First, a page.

San Francisco - The Electronic Frontier Foundation (EFF) urged a federal appeals court Wednesday to block administrative subpoenas from the Securities and Exchange Commission (SEC) that would reveal the identities of three pseudonymous Gmail users without meeting the legal standards for identifying anonymous speakers.
In an amicus brief filed in the U.S. Court of Appeals for the Ninth Circuit, EFF argued that the SEC failed to support its subpoenas with sufficient evidence to demonstrate a compelling need for the information that would overcome the emailers' constitutional right to speak anonymously.
"The First Amendment provides a baseline level of protection for speakers who choose to communicate their messages to the world anonymously or pseudonymously," said EFF Senior Staff Attorney Matt Zimmerman. "Lawbreakers may not hide behind the First Amendment, but investigating agencies cannot force companies like Google to disclose the identities of their customers who are speakers without demonstrating the investigation is legitimate. Here, the SEC has failed to provide anything but speculation that a law was even broken."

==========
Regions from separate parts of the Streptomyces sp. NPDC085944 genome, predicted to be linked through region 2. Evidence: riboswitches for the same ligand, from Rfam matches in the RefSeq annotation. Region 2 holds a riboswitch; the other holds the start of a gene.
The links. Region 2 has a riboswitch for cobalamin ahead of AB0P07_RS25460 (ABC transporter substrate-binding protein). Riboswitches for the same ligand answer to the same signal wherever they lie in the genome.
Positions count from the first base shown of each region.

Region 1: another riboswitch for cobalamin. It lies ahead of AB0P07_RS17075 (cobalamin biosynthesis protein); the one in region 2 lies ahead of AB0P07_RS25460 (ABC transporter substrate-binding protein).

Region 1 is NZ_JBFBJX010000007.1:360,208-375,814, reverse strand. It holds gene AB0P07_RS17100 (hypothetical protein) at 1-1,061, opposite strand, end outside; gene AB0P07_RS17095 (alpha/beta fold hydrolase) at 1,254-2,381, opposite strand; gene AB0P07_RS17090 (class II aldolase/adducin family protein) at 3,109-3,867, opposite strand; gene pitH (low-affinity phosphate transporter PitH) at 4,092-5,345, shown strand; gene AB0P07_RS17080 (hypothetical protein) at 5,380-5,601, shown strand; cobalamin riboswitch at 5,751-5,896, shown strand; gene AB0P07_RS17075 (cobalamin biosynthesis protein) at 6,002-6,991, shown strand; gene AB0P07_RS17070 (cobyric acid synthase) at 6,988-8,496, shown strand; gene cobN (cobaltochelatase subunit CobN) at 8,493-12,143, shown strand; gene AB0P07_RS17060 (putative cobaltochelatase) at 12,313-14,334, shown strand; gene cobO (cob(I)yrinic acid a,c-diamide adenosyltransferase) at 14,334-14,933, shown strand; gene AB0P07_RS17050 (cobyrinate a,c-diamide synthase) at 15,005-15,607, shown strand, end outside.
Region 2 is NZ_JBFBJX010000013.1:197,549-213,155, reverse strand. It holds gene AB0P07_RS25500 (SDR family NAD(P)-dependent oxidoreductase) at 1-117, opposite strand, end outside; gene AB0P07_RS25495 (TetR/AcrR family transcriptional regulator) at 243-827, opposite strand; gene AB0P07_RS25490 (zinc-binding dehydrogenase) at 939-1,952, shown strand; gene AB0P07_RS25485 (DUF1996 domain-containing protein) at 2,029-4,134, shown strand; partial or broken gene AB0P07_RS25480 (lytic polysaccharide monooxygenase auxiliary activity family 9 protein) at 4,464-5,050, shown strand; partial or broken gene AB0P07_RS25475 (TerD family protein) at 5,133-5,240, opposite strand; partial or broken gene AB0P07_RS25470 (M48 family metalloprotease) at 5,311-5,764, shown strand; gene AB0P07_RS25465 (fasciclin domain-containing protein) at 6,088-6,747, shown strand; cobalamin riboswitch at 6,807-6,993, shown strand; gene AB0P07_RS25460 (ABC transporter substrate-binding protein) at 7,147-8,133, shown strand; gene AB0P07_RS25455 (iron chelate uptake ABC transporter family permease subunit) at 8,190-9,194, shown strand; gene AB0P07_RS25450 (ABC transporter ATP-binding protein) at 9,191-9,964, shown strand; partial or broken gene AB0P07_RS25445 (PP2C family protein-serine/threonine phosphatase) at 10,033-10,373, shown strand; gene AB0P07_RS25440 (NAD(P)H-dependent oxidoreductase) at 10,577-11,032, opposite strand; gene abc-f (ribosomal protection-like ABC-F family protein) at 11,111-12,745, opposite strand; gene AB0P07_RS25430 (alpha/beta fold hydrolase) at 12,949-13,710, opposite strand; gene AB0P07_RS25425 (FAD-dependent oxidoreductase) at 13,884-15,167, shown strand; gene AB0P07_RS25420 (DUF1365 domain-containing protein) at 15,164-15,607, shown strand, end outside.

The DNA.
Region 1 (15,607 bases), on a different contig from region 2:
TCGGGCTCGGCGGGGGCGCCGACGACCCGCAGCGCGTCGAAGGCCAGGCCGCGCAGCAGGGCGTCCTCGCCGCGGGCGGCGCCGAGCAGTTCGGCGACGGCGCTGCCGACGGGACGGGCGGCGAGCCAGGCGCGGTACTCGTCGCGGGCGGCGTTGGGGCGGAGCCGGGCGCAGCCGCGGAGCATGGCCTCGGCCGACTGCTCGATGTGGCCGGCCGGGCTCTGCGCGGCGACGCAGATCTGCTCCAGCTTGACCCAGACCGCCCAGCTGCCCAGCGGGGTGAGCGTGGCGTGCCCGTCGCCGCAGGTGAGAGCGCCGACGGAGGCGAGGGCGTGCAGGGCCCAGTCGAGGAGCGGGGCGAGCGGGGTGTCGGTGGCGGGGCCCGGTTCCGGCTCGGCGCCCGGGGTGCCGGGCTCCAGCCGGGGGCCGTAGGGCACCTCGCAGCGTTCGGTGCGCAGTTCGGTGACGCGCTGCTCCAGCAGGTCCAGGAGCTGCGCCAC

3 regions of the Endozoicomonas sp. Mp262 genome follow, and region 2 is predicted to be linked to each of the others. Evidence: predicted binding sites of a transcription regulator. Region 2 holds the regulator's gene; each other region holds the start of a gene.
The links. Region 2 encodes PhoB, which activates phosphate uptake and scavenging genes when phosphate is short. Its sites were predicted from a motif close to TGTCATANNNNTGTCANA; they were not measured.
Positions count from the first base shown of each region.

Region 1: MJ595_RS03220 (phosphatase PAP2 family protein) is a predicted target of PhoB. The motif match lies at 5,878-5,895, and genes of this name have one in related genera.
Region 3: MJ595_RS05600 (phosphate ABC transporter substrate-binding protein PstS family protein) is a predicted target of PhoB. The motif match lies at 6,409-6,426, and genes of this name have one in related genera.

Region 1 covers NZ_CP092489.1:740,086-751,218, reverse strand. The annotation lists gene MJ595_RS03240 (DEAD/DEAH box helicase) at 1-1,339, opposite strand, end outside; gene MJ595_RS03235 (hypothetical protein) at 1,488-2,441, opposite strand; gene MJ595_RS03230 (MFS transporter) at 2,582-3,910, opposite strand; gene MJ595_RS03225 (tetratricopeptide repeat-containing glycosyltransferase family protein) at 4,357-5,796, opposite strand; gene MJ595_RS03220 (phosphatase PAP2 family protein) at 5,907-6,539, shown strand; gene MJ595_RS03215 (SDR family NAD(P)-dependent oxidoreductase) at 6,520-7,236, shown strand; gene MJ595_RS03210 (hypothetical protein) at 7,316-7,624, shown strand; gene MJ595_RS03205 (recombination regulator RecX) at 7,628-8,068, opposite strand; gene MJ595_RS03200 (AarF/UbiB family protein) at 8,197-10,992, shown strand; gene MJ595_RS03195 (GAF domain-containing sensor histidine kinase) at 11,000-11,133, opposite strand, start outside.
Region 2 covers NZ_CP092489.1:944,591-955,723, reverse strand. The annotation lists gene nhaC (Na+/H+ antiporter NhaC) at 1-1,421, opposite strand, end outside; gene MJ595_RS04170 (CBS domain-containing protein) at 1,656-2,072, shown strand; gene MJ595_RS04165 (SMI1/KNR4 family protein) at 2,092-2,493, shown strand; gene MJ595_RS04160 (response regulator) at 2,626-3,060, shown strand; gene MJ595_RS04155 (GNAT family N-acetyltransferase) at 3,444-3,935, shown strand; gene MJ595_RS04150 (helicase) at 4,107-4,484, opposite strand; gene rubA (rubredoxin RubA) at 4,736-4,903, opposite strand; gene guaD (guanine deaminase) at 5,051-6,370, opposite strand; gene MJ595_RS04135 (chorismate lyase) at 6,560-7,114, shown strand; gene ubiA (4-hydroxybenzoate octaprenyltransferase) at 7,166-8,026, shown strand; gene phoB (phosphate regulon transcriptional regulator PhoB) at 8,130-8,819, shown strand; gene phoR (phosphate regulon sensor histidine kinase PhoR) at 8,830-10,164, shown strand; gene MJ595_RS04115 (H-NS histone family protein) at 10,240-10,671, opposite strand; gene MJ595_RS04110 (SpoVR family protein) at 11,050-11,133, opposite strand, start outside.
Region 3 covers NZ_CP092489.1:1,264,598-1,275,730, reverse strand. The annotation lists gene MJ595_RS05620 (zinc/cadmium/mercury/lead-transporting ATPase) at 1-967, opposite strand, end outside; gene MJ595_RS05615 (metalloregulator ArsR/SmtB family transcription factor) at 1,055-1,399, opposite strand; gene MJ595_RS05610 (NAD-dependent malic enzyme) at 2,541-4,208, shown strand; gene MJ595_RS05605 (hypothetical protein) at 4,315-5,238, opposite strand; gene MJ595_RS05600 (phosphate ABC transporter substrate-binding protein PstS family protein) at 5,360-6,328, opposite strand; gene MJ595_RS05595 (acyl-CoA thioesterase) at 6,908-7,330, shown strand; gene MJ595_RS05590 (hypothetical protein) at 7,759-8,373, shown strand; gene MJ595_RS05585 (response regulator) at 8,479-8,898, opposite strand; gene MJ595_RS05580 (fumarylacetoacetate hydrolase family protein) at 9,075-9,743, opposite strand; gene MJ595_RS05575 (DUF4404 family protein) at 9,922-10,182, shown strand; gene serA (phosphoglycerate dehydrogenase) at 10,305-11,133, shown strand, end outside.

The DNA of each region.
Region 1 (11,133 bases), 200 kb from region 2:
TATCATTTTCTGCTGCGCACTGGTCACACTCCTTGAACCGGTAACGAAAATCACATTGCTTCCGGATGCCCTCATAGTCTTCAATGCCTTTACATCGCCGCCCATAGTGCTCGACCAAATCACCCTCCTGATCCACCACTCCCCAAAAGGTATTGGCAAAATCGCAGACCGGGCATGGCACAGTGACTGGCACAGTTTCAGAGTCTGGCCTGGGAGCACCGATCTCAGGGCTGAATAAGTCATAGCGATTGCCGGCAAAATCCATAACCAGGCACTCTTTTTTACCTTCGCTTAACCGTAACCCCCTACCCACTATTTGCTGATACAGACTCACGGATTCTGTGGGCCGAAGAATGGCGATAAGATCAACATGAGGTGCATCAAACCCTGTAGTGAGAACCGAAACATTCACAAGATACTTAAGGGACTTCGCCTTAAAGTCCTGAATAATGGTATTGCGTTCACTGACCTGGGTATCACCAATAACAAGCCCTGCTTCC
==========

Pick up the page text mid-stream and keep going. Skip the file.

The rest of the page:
The SEC's subpoenas are part of an investigation into a potential "pump and dump" scheme involving Jammin' Java, Inc. which saw its stock ...